Snack Time II: Building sentences.


Just like the good sale items at a discount store, everything in a computer is in limited supply.

There is a limited amount of memory, a limited amount of disk space, and probably only one display and sound card. The programs in a computer (and even different parts of a program) need to learn to share.

Most computer programs don't know anything about sharing. They only know what they want. They're a lot like a two-year-old.

You can't run a computer if every program grabs whatever it wants and won't share. Think what would happen if your game stored the secret number in a memory location and then another program started using that memory location for a loop counter. Your secret number could change a thousand times a second!

One solution to this is to only let a computer run a single program at a time.

This is how early computers were built. Even today, some computers only run a single program at a time. Computers like a PlayStation or X-Box only run one game at a time, not multiple games all at once.

Computers equipped with Windows, Linux or Mac OS/X can run several programs at once.

They do this by having a master program called an operating system that really owns all the resources. Resources are things like memory, disk space and access to the screen or sound card.

The three most popular operating systems are Windows, Linux and Mac OS/X. There are many more operating system programs, but these three are the most popular today.

The operating system decides which program gets to use memory, which one gets access to a sound card, which one can access the disk drive and things like that. In techno-speak, the job of the Operating System is to allocate resources.

Every program that runs on a computer has to ask the operating system if it can have something. A program even needs to ask for permission to use the CPU to run itself.

Even a single computer program, running all by itself needs to decide how to allocate resources. The games we're writing are small, and they can get as much memory and disk space as they need. However, there is only one pair of speakers, and our game has to decide how it will use them.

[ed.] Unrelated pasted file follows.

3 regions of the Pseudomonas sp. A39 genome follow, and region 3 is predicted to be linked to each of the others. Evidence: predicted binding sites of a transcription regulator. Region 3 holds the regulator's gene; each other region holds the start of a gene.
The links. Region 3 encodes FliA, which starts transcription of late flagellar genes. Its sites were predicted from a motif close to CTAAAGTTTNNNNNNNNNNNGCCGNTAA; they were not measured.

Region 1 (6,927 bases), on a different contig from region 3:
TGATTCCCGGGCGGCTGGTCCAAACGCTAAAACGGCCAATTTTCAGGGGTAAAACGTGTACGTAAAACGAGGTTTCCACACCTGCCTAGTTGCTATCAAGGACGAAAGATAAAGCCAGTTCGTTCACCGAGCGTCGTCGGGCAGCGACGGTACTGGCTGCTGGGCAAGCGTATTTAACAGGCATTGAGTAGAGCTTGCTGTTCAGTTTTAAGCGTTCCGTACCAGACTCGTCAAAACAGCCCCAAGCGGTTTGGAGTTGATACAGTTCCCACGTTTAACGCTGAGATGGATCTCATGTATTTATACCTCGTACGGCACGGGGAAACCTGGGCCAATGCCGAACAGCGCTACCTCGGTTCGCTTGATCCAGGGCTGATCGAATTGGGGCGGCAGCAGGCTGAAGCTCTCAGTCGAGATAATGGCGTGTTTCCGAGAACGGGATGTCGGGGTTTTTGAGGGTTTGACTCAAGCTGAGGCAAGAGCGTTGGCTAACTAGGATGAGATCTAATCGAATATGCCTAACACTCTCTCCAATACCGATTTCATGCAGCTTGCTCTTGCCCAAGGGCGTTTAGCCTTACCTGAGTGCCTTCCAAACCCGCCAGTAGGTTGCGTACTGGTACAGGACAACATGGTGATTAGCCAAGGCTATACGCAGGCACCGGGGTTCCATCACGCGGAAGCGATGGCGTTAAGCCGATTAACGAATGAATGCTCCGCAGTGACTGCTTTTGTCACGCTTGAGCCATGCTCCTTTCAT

In lesson 9, we had the computer say "too high", "too low" or "you win" instead of using the tk_messageBox to tell the user where to guess next.

If you tried adding the background music to the game in lesson 9, you might have noticed that the background music kept playing while the computer said "too high" and "too low".

This is because the play command starts a sound playing, and then immediately runs the next command in your script. It doesn't wait for the sound finish.

This lets you have two sounds: the background music and the "Too Low" message playing at once.

The snack extension has built-in rules for how to share the speakers when two parts of a program both want to use them like this. It knows how to add the sounds together so that they can both come out the speaker at once.

In computer-speak, this is called executing the commands in a non-blocking mode. That means it starts one command and then immediately starts the next command, whether the first command is finished or not.

In blocking mode, the program works on one command until it's done and then goes on to the next. We say that the first command is blocking the execution of the second command.

Most parts of the computer program run in blocking mode. For instance, look at the code below - we need to finish assigning the value to the variable number_of_cats before we use that value to calculate how much food they'll eat in the expr command.

set number_of_cats 2
set pounds_of_food_per_day [expr $number_of_cats * 0.25]

Playing sounds is one of the few exceptions in which a command starts something and doesn't wait for it to finish. We don't want to start playing the background sound, and then need to wait for the song to finish before we can play the game!

But even with sounds, sometimes we want a sound to play in blocking mode. We don't want anything new to happen until a sound is finished playing.

Lets look back at our game from the previous lesson. We built up the messages for the tk_messageBox by appending the "Left", "Right", "Up" and "Down" instructions to the message variable.

You can download some wave files to say those words here:

What do you think will happen if we write some code like this to make the computer say "right down":

package require snack
snack::sound down
down read down.wav

snack::sound right
right read right.wav

set cmd "right play; "
append cmd "down play"

button .b -text "Playit" -command $cmd
grid .b

After all the discussion about how snack runs in a non-blocking mode, you probably guessed that it would play the two words on top of each other. It comes out sounding like "dightn"

When snack::sound creates a new sound command, that new command has many options. One that we need right now is -blocking. The -blocking argument tells the computer to not allow anyone else to use the speakers until this sound is finished. It blocks the other sounds.